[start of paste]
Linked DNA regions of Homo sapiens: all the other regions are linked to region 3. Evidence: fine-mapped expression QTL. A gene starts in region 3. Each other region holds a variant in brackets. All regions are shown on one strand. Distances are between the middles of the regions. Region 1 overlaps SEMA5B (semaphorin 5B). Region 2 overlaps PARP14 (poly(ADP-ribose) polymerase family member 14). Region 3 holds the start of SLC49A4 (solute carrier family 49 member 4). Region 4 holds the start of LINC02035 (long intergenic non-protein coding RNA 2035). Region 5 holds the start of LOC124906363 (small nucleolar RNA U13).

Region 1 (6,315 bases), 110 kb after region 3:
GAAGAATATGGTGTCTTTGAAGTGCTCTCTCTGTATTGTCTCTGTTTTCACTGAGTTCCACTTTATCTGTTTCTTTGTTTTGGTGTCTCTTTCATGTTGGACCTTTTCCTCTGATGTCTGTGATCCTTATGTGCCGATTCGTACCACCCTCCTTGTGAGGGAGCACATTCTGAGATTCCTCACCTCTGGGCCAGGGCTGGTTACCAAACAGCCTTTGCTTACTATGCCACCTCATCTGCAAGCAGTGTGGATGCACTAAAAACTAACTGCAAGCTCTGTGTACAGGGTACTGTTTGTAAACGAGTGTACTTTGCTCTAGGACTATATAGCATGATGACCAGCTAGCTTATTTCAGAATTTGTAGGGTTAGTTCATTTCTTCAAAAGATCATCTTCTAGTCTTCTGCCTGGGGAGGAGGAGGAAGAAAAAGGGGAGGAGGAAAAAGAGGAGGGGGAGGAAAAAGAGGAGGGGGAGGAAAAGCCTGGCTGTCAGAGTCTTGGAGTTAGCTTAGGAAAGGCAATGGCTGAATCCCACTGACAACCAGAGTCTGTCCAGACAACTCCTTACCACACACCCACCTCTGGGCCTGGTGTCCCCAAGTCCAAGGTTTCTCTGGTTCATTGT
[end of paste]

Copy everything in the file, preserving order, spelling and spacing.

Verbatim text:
Linked DNA regions of Homo sapiens: all the other regions are linked to region 3. Evidence: fine-mapped expression QTL. A gene starts in region 3. Each other region holds a variant in brackets. All regions are shown on one strand. Distances are between the middles of the regions. Region 1 overlaps SEMA5B (semaphorin 5B). Region 2 overlaps PARP14 (poly(ADP-ribose) polymerase family member 14). Region 3 holds the start of SLC49A4 (solute carrier family 49 member 4). Region 4 holds the start of LINC02035 (long intergenic non-protein coding RNA 2035). Region 5 holds the start of LOC124906363 (small nucleolar RNA U13).

Region 1 (6,315 bases), 110 kb after region 3:
GAAGAATATGGTGTCTTTGAAGTGCTCTCTCTGTATTGTCTCTGTTTTCACTGAGTTCCACTTTATCTGTTTCTTTGTTTTGGTGTCTCTTTCATGTTGGACCTTTTCCTCTGATGTCTGTGATCCTTATGTGCCGATTCGTACCACCCTCCTTGTGAGGGAGCACATTCTGAGATTCCTCACCTCTGGGCCAGGGCTGGTTACCAAACAGCCTTTGCTTACTATGCCACCTCATCTGCAAGCAGTGTGGATGCACTAAAAACTAACTGCAAGCTCTGTGTACAGGGTACTGTTTGTAAACGAGTGTACTTTGCTCTAGGACTATATAGCATGATGACCAGCTAGCTTATTTCAGAATTTGTAGGGTTAGTTCATTTCTTCAAAAGATCATCTTCTAGTCTTCTGCCTGGGGAGGAGGAGGAAGAAAAAGGGGAGGAGGAAAAAGAGGAGGGGGAGGAAAAAGAGGAGGGGGAGGAAAAGCCTGGCTGTCAGAGTCTTGGAGTTAGCTTAGGAAAGGCAATGGCTGAATCCCACTGACAACCAGAGTCTGTCCAGACAACTCCTTACCACACACCCACCTCTGGGCCTGGTGTCCCCAAGTCCAAGGTTTCTCTGGTTCATTGT